Abstract and Keywords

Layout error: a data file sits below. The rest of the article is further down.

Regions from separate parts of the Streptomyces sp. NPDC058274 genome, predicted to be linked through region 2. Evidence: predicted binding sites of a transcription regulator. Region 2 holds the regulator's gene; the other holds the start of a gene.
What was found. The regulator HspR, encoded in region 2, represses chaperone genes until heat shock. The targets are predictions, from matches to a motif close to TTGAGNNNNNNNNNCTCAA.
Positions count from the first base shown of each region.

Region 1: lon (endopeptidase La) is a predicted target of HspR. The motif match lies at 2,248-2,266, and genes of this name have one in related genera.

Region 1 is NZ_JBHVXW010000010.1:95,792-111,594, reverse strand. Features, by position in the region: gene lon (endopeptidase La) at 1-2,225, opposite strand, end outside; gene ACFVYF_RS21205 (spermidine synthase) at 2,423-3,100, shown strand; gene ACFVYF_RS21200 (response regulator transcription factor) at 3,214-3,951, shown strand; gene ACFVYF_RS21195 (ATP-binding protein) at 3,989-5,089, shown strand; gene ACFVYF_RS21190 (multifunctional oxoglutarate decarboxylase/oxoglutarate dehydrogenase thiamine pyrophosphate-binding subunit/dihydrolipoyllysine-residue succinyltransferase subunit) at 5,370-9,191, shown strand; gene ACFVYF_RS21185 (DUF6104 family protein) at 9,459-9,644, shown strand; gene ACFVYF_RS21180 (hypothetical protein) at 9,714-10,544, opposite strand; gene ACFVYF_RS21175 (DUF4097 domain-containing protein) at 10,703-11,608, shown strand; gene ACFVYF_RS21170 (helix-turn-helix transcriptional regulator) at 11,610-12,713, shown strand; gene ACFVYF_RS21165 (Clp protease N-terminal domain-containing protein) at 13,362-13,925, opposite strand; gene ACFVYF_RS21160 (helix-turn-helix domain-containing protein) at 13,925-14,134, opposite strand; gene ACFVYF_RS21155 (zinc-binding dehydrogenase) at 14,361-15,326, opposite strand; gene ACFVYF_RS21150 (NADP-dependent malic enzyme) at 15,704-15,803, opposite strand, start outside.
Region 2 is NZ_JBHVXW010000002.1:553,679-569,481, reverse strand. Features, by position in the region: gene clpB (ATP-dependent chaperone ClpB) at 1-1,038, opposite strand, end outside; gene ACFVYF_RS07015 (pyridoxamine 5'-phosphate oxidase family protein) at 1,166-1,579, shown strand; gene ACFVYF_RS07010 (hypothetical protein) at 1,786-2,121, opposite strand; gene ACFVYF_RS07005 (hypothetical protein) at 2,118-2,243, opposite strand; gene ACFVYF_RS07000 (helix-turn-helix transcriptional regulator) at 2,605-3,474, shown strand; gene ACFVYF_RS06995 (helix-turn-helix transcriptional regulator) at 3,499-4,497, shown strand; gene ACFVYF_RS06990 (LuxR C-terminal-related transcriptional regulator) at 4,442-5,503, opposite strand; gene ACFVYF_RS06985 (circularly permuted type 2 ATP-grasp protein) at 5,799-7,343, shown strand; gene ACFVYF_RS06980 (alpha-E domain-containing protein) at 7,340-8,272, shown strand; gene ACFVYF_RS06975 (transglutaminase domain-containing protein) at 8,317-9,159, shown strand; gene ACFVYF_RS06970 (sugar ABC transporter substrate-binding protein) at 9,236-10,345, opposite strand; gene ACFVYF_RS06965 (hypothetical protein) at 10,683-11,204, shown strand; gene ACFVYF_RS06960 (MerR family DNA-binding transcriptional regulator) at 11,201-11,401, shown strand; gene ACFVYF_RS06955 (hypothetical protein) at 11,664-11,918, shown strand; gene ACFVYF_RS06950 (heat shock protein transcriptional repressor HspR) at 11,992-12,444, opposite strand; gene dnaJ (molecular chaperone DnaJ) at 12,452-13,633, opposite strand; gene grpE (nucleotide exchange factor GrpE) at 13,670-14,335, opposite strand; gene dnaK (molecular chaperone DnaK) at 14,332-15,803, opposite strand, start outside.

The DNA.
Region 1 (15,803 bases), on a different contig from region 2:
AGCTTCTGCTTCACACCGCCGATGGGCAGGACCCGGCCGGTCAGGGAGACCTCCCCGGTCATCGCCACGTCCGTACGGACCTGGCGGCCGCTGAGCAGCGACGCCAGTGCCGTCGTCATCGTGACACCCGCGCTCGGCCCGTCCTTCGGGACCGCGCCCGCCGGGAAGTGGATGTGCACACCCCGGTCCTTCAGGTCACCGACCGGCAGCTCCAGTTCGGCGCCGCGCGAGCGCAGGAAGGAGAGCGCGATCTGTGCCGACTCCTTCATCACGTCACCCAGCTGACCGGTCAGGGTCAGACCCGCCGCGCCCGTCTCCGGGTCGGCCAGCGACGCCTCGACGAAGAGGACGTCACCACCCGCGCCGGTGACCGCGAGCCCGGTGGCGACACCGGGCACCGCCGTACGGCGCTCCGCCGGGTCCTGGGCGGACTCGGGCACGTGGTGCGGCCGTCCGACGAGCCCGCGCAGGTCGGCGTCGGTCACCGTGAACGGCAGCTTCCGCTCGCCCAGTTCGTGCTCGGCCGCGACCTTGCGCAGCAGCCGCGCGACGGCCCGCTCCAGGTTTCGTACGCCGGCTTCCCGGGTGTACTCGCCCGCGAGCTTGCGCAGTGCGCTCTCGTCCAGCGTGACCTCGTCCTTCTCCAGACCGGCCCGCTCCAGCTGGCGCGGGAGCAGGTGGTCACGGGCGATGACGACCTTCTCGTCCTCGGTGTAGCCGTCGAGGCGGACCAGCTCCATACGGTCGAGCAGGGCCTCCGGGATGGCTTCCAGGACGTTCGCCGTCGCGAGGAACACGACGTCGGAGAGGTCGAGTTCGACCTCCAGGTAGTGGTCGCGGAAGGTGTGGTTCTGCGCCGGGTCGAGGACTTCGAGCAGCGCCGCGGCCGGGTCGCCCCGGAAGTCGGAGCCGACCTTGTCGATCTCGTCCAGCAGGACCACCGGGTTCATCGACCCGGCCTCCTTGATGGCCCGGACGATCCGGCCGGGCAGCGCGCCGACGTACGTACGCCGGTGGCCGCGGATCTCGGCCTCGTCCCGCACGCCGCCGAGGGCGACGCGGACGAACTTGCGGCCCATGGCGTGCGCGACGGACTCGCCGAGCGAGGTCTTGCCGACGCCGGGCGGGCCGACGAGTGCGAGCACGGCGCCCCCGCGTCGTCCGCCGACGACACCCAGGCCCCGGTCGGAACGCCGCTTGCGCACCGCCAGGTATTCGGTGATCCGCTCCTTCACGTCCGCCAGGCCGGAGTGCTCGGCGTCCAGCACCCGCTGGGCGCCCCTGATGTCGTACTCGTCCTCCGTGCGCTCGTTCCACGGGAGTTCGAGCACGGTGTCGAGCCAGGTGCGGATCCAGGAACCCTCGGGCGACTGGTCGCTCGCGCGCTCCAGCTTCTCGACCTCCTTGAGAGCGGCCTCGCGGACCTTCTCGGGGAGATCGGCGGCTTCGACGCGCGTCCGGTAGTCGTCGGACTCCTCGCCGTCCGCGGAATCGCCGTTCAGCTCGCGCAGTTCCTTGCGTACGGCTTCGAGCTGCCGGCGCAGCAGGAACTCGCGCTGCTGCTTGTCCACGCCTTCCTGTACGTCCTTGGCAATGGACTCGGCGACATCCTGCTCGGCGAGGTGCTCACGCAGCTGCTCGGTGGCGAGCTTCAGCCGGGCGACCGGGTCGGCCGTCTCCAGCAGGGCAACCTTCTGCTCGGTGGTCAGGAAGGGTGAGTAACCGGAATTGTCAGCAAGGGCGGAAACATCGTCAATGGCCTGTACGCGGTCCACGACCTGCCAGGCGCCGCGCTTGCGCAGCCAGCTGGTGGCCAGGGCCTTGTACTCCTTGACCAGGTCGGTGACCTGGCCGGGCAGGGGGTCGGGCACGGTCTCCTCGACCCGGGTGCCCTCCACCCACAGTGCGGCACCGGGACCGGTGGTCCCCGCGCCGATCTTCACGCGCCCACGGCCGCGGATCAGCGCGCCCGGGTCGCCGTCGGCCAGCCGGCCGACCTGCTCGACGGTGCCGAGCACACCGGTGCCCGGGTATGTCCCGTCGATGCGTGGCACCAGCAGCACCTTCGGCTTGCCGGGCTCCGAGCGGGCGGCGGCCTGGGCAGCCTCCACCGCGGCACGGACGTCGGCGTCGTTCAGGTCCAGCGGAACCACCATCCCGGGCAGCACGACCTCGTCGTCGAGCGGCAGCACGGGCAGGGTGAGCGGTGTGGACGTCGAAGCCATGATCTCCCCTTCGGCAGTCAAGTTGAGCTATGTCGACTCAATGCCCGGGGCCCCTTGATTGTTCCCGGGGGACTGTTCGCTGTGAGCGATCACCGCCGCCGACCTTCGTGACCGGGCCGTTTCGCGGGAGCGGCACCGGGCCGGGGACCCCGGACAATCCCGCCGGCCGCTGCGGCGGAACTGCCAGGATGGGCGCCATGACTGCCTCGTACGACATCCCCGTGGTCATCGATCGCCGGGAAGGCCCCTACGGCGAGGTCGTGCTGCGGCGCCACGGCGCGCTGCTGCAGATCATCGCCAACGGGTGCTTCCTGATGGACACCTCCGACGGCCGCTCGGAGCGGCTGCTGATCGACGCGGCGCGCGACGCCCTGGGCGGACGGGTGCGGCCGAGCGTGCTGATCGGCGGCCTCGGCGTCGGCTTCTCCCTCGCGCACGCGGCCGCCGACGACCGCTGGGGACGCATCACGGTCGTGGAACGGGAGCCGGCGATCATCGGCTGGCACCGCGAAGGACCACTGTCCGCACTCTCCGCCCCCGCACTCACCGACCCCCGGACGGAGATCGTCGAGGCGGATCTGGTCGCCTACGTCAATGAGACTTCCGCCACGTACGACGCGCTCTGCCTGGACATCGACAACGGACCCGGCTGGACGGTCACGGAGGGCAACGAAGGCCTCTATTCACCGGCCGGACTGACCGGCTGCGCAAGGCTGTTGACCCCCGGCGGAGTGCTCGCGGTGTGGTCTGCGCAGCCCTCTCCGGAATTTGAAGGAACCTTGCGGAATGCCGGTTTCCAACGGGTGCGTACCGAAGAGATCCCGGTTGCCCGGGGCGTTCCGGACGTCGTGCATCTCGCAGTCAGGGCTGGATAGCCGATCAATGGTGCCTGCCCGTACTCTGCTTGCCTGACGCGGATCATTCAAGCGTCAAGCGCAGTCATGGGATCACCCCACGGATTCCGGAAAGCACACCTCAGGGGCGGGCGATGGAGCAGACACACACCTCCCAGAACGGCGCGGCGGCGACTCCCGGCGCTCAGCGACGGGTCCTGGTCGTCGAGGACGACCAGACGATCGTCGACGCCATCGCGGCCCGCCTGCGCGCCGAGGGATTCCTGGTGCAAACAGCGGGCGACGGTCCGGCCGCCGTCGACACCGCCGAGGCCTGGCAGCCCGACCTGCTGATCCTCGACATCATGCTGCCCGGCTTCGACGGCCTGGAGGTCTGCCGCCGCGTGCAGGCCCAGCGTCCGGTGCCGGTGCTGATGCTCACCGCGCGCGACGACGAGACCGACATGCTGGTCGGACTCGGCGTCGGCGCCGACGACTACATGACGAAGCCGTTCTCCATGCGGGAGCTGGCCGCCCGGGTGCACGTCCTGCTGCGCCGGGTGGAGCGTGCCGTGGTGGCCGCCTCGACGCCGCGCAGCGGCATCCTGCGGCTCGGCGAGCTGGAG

Throughout history, industrial hubs have been major engines of successful economic development. These hubs (and clusters) bring together firms that compete and collaborate at the same time, therefore generating the so-called Marshallian or agglomeration externalities: knowledge spillovers, labour pooling, and close proximity of specialized suppliers. As a result, the spatial concentration of entrepreneurship and innovation in specific locations within cities or within urban areas has now become a popular topic of research on the dynamics of economic development. This chapter revisits theories of agglomeration in light of the successful creation ex nihilo of industrial hubs and new clusters in countries like China, often as the result of strong and deliberate government action that defied conventional wisdom. It discusses rationales for the agglomeration of economic activities in countries with suboptimal or even poor business environments, where reforms are likely to take time. It identifies and discusses institutions and policies that, to stimulate economic agglomeration, encourage local entrepreneurship and innovation in industrial hubs and clusters.
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